Q: In the first eight months of 2021, only 2.2 percent of venture capital was invested in female-only founded companies. Do you feel welcome and accepted as an underrepresented group in the VC space? 

Short answer, no. I fought an uphill battle to be taken seriously by investors as a woman founder. Many of the questions raised by potential investors specifically challenged my competence to lead and grow a startup as a woman. 

But I kept going and pushing forward. I kept building and refused to let the negative comments stop me. Now that we’ve closed our seed round, that has changed and I feel much more welcome. It’s a lengthy process but as soon as you find the right partner, the process becomes a bit more comfortable and you have the support going forward.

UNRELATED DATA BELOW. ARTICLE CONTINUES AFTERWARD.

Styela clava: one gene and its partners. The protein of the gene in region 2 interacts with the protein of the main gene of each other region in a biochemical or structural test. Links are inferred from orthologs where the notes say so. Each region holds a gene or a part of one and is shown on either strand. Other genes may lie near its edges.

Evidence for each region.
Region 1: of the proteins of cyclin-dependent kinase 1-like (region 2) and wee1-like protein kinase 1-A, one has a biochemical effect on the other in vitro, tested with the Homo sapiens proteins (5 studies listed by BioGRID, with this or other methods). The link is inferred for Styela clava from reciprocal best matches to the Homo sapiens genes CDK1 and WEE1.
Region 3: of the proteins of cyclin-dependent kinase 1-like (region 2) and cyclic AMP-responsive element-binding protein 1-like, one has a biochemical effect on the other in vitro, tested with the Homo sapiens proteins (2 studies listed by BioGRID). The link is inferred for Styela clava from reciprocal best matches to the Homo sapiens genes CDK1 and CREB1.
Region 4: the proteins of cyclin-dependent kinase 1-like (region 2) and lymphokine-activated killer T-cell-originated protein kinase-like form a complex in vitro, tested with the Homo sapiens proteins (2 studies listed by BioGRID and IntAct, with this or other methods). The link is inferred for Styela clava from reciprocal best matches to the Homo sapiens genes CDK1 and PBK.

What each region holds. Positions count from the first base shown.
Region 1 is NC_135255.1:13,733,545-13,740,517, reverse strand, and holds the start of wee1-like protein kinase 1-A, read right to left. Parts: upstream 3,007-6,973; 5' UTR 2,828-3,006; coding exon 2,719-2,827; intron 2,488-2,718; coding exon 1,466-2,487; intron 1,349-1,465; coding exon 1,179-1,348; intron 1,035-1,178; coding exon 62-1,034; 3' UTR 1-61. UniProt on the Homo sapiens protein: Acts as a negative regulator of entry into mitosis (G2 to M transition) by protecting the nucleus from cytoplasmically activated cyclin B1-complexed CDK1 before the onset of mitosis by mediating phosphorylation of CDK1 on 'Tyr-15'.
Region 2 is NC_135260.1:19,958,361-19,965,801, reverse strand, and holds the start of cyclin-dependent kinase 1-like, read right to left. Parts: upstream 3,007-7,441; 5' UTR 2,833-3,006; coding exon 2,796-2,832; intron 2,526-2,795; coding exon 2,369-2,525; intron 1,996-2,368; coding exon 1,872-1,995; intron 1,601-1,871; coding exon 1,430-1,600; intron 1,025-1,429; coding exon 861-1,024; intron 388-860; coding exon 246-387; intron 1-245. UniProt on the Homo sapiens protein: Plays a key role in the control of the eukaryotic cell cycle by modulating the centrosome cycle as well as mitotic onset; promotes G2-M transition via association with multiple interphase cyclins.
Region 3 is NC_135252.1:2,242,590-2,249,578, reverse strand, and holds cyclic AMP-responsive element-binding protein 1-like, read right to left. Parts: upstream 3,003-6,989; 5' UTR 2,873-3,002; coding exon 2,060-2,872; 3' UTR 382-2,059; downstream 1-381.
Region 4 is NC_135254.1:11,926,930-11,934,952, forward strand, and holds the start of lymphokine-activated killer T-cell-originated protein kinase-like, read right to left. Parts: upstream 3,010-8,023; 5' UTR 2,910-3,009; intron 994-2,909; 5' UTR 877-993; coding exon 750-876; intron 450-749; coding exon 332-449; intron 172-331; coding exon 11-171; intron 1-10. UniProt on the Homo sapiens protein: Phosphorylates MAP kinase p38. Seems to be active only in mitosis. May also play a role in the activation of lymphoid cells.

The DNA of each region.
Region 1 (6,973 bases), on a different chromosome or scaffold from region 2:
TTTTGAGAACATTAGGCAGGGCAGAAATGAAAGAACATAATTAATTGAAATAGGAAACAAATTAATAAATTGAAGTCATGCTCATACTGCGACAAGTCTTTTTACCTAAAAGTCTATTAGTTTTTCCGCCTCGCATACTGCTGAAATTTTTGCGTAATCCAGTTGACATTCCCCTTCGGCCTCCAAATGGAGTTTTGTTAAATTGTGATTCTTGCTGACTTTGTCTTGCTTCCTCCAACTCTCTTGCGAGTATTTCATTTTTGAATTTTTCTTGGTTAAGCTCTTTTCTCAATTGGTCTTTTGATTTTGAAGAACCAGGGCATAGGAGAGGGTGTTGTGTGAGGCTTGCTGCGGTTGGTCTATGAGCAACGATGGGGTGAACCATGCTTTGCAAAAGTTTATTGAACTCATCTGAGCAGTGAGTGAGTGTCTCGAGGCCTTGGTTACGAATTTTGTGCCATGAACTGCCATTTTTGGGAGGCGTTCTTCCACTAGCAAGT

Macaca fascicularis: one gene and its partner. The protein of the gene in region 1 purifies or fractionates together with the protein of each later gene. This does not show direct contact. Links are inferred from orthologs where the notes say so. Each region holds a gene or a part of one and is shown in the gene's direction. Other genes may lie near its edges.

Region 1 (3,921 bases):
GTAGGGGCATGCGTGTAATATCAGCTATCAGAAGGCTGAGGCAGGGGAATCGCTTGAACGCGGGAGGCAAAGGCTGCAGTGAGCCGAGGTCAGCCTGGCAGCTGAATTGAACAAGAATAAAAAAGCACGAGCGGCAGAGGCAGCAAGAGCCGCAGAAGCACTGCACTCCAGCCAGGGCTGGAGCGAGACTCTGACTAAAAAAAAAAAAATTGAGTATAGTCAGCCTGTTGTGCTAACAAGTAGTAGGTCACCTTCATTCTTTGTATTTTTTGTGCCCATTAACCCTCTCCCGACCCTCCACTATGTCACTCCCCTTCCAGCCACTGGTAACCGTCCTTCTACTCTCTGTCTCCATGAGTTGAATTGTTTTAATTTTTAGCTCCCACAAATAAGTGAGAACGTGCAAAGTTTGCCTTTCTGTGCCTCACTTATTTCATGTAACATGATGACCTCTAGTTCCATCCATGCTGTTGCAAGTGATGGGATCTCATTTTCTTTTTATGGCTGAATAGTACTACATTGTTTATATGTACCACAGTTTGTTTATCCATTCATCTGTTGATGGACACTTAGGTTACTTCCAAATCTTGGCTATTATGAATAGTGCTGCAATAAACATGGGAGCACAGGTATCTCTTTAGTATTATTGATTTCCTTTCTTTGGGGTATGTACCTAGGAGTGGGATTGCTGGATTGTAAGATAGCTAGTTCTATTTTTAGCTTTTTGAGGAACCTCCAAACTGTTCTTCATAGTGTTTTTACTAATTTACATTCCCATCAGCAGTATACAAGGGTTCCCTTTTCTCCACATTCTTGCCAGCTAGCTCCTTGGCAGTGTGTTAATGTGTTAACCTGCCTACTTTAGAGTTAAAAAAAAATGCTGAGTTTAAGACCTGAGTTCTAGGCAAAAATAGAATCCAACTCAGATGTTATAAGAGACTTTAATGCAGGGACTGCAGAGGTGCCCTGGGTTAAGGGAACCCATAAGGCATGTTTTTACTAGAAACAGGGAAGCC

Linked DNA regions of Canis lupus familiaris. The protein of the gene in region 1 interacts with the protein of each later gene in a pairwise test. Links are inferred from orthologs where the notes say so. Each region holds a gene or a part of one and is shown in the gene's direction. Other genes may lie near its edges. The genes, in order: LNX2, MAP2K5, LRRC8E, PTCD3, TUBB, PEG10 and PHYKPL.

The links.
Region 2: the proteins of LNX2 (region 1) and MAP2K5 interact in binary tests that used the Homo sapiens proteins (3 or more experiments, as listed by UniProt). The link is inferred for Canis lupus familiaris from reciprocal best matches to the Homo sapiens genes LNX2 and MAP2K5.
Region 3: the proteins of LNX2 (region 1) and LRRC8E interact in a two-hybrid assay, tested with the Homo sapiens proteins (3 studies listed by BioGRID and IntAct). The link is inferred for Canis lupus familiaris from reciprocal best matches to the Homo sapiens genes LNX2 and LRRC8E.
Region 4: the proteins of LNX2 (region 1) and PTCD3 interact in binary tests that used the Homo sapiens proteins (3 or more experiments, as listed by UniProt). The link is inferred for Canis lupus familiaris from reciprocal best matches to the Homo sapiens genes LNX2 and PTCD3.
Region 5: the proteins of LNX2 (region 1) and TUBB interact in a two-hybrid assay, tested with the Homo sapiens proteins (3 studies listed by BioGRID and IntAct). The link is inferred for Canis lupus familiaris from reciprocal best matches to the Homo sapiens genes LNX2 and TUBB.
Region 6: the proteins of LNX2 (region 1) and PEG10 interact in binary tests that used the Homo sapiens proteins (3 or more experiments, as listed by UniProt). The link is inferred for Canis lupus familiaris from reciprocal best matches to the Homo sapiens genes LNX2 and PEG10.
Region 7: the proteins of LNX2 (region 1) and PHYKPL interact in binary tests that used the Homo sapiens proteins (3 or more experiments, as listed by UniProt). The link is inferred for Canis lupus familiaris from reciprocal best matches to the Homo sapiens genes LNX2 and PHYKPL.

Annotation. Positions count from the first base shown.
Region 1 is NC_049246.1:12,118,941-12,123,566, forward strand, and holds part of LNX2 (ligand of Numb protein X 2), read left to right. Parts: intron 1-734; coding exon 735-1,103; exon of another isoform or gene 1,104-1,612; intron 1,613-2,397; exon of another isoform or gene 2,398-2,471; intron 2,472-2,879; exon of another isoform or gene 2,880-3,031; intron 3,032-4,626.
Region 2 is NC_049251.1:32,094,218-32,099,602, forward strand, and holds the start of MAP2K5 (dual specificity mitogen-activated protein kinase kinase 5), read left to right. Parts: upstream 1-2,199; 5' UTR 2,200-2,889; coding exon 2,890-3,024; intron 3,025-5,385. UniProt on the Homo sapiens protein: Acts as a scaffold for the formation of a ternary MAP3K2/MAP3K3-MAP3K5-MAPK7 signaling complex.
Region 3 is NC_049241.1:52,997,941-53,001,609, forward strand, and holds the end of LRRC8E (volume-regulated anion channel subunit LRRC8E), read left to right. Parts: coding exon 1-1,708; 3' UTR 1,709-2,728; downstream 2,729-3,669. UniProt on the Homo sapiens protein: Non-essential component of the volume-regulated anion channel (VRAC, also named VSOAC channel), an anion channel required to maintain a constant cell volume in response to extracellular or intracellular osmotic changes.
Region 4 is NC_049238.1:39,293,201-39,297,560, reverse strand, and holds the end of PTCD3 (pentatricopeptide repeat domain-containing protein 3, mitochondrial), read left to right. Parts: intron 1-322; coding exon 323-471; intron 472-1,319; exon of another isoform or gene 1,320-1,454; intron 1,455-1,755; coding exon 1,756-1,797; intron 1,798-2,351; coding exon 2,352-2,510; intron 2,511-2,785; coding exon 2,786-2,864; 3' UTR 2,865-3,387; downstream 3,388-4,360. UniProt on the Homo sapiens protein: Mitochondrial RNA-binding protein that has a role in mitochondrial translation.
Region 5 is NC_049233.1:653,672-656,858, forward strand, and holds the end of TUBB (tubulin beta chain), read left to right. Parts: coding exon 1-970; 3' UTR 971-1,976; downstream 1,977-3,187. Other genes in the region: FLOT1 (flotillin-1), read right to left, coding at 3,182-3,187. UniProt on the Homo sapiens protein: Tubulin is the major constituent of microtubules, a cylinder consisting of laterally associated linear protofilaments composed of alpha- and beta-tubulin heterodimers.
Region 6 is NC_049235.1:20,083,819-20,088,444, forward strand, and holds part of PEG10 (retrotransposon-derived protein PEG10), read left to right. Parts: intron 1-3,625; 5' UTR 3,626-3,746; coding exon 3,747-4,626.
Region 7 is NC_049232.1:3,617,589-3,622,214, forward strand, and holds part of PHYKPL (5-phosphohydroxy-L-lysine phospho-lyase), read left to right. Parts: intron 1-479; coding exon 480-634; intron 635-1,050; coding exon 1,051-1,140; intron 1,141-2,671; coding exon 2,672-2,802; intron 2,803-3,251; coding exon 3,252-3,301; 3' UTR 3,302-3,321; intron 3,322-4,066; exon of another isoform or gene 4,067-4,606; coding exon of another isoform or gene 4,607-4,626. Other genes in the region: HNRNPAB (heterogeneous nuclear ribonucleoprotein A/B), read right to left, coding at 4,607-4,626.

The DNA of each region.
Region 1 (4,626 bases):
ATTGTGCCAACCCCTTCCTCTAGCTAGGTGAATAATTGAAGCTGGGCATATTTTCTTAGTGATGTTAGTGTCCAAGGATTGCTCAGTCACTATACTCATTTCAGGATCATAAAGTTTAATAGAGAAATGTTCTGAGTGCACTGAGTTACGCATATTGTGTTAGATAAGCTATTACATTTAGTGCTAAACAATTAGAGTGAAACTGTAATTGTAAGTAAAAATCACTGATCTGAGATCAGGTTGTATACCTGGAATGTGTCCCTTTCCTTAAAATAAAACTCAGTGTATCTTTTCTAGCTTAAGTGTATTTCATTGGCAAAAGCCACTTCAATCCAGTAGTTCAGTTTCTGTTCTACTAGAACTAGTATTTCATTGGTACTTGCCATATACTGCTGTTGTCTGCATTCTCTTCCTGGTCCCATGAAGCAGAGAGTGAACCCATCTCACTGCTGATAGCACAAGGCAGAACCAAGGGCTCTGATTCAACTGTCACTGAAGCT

Q: How did you network, find communities and make the connections you needed to succeed?

I messaged anyone and everyone I thought could help me, especially in the early days. I wasn’t afraid to ask for intros and I took complete advantage of LinkedIn, I’m a superuser! I used the platform to foster relationships and connections and highly recommend other women founders do the same. 

 

Q: What is your advice for other female founders at the beginning of their entrepreneurial journeys?

Follow your dreams, really. If you believe in what you are building: keep building. Don’t be discouraged by the hurdles you will hit, by the comments you might hear: just keep building. Ask for help, ask for advice, be aware of what you do not know, and surround yourself with people who complement your skillset—people you can learn from. 

 

Q: What is the most valuable lesson you’ve learned as the founder of your own company?

If you believe in what you are building, others will believe in you. I found and continue to home in on my voice as I build The Luupe.